LAMA, the “Libertarian Association of Massachusetts”, was until recently the Massachusetts affiliate of the national Libertarian Party. LAMA has a remarkable record of political inaction. It is still in operation, will likely put on the ballot a slate of candidates for statewide office, but the Libertarian National Committee now recognizes a different group, the Mises-associated “Legitimate Libertarian Association of Massachusetts”, as the national party’s affiliate. Both groups claim to be the legitimate LAMA.
LAMA maintains a Federal PAC and, as required by state law, a separate state PAC. Both PACs file financial disclosures, so it is straight forward to look at their financial records.
There is absolutely no indication that any money was spent by either PAC on candidate support or public outreach on libertarian issues.
In the past year, the Federal PAC has burned through almost $35,000, mostly for its state convention plus a much smaller amount for the NationBuilder data management tool, and is down to $1,251. In the same time period, the State PAC has been almost totally inactive, simply sitting on its $7,173.
For 1/1/2021 to 6/30/2022, in its Federal account the Libertarian Association of Massachusetts had $18,692.50 in contributions, and spent $34,798.35, including a $750 contribution refund. It began with $17,357.28 cash on hand, and ended with $1,251.43 cash on hand.
Where did that money go? There was at least $26,029 for conventions, this being primarily the 2022 convention because there was covid in 2021. NationBuilder got $4,212 for database management.
In more detail, a largely complete list of expenses includes: LAMA holds a state convention, usually every year. The 2022 convention cost $11,516 to the Sheraton Framingham, apparently for this year’s convention plus $2000 on 12/17/2021 for an unidentified convention, $4746 to Signal Graphics for associated printing, $4,223 to the Addressers of California for direct mailing, $$1,461 to Whitney Bilyeu for for convention speaker travel expense, $491 to Jeff Lyons for Convention speaker travel expense, $360 to Boston Town Crier for a Conference Activity Tour, $222 to Dunkin Donuts for conference donuts.
The Association also spent $290 to Peachtree Data for mailing list processing and $720 to Peerly, Inc., for text messaging advertising. L2, Inc of Washington received $417. Their business includes mailing lists of voter records.
To receive money, the Association spent $460 to Evo Payments for online transactions, $378 to EventBrite for online transaction fees, and $100 to authorize.net for online transaction fees. A Post Office Box cost $613. FedEx received $317. $132 was spent on postage.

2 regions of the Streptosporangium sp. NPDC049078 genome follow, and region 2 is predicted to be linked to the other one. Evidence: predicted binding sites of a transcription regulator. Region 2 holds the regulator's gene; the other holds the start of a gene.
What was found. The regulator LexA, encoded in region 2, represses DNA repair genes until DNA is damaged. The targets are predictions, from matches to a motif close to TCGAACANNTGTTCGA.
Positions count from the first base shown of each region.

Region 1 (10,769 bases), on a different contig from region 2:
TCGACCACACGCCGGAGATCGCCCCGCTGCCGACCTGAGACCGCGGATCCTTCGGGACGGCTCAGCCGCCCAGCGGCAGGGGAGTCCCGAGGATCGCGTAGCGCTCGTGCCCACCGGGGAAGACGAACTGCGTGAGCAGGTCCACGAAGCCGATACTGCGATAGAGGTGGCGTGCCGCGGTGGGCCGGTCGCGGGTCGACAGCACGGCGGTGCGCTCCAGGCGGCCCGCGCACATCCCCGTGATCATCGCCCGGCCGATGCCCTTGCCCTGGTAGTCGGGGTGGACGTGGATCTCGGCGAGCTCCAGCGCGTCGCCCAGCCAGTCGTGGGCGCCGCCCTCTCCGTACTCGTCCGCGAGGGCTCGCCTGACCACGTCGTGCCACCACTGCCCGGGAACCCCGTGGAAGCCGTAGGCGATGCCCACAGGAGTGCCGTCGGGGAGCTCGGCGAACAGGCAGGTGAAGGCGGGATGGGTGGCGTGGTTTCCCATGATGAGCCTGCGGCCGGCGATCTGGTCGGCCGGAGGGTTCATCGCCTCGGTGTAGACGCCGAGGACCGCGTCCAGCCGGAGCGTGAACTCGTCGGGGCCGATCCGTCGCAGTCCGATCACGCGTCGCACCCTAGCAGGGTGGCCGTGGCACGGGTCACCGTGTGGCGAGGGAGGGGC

The Libertarian Association of Massachusetts also has a State PAC, used to support state and local candidates. It contains $7,173.46 as of this writing. In the period from 1/1/2021 to 7/31/2022 there were $11 in expenditures on bank issues, $0 in income, and no other expenditures. No money was spent on candidate support, advertising, or other political activity.
There is no indication that any money was spent on candidate support. Most spending went for the state convention. Over $4000 was spent on NationBuilder, for database management. When I was LAMA Treasurer, this database management was done reliably with a spreadsheet and ledger.
Note, however, that if in Massachusetts your group gets more than 3% of the vote for a statewide candidate, you get major party status for the name under which your candidate ran, and the group that put the candidate on the ballot becomes the new state committee. In the current MA race, that group is not LAMA, which has spent nothing on petitioning; it is by appearances the Committee to Elect Peter Everett that will become the new Libertarian Party of Massachusetts state committee. As a further note, in Massachusetts party names do not include the word ‘Party”; on the ballot the word after the name is Republican or Green-Rainbow or whatever.
Yes, but why would either of those be a good thing for the alleged purposes of the organization? I think the previous Disgusted statement stands.
The person who calls the shots thinks that they are. Running a statewide candidate who gets 3% of the vote can mean that in 2024 the state committee can simply appoint a Presidential candidate and electors. However (1) if you miss 3%, that’s tens of thousands of dollars down the drain, and (2) if the other side floods the state committee — elected in the Presidential primary — you do not get to choose the Presidential candidate — they do.
There has to be an explanation for this level of non- and counter-productivity. While a debate between incompetence and malign sabotage from within may have some merits, perhaps the answer is a combination of both.
They do two things well. They run extremely expensive state conventions, and they put on the ballot as ‘Libertarian’ candidates for statewide office, which wrecks ballot access two years down the road for all candidates other than the President and Vice President.
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